Once enough coal was removed, Bryan pulled up the door of the cab to give the operator enough space to squeeze out. Once he was out, they checked him for injuries. There were none, and he was placed in a harness and helmet. His safety line and hauling system were attached and he was hauled the 50 feet to the catwalk. With the wind and drizzle making the trip up difficult, Rykola talked to him and kept him calm, even though the narrow area in which we were working made this difficult. Members had to stay focused on their tasks, as the safety line had to be reset every time the members ran out of area in which to move. With the small opening from the conveyer and catwalk, we had to carefully pull the operator up to the platform. Once there, he was turned over to Jersey City Medical Center's EMS units that were staged on the catwalk. He was evaluated and walked down to the ground by the crew of Engine 11.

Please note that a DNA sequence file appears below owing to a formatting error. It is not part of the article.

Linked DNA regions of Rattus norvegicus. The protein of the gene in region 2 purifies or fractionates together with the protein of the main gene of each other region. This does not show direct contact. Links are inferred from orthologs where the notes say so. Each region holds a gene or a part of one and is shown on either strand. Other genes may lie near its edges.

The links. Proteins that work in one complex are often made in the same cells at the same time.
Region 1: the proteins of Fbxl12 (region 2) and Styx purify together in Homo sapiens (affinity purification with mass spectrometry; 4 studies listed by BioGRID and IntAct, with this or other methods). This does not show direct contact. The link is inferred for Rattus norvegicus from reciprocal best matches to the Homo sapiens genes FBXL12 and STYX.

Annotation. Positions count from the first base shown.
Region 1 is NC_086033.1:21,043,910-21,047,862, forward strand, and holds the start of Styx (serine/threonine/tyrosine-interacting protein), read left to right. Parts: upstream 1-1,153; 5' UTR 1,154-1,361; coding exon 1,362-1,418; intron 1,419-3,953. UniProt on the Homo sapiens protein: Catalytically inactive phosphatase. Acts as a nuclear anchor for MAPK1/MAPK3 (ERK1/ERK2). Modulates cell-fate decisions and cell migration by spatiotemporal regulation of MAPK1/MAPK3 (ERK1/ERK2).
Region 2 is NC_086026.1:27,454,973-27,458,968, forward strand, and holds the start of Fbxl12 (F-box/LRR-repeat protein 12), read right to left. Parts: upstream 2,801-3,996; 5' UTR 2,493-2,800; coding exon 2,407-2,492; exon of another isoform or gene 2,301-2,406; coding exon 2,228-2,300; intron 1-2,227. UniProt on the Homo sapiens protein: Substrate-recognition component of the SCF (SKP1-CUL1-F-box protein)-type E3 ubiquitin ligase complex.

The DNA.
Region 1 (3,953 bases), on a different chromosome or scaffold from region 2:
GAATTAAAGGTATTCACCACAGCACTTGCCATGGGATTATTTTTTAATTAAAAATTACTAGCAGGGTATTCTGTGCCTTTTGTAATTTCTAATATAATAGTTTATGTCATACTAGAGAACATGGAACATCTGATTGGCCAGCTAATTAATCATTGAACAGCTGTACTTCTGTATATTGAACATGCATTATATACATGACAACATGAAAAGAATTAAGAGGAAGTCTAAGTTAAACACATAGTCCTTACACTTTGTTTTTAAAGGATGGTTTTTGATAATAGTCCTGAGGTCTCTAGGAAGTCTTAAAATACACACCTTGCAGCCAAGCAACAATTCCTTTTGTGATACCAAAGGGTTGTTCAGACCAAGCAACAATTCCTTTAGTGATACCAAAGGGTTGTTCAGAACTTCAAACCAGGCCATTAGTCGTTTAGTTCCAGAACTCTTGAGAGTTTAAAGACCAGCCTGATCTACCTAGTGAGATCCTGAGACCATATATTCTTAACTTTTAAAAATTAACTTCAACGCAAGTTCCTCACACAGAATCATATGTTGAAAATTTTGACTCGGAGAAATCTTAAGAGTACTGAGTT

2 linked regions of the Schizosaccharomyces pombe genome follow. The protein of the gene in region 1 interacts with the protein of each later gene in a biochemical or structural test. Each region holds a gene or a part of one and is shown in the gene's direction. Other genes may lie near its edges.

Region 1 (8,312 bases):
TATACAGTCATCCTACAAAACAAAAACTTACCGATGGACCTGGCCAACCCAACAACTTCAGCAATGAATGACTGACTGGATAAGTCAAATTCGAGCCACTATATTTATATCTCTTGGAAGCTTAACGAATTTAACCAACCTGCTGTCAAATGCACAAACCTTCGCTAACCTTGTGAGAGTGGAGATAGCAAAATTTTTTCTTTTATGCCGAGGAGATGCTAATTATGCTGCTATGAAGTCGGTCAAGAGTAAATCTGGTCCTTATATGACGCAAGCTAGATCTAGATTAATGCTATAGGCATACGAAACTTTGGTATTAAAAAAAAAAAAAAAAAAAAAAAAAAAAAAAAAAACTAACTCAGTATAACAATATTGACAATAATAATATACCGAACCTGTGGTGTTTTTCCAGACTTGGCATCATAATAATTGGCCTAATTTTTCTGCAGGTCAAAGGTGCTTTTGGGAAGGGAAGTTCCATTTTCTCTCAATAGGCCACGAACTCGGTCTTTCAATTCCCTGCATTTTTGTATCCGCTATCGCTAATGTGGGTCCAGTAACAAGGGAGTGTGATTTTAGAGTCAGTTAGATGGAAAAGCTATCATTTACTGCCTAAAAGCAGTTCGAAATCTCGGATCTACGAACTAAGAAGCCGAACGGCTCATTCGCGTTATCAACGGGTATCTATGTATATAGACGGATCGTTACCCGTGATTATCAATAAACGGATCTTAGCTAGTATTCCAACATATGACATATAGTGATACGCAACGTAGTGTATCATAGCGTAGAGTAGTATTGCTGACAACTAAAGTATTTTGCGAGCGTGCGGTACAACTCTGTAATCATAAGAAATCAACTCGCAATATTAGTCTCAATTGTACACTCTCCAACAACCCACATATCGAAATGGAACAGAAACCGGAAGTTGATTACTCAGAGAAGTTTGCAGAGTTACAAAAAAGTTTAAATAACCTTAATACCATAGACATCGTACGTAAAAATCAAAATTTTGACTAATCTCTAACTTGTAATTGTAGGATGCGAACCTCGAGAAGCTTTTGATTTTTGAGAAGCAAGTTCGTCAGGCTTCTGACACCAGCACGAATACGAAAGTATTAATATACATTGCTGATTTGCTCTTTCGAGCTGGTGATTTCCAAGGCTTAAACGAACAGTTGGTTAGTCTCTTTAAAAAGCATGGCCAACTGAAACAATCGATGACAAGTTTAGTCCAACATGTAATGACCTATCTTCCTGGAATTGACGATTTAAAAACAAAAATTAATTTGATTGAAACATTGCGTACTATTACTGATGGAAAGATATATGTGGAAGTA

Bryan was then hauled up, followed by Degnan. Again, the limited area between the conveyer and catwalk was problematic and we had to be very careful getting them up to the platform. Once up, they were evaluated by EMS and found to be in good shape. The equipment was then checked, repacked and brought to the ground by all members. Throughout the operations, photos were taken by Battalion Chief Holinka for future study and critique. The operation took over three hours from when we received the call to the last unit picking up. The rescue itself took two hours from when we started to set up until we retrieved our last member.

As the operations officer, one of the most difficult things is to send my members into a situation that I know can be life threatening. In my 14 years as a captain, this is one thing that I still have not gotten used to. As a firefighter, I would be on the rope; now I have to send members on that rope. As the captain on the rescue, I have far different considerations now.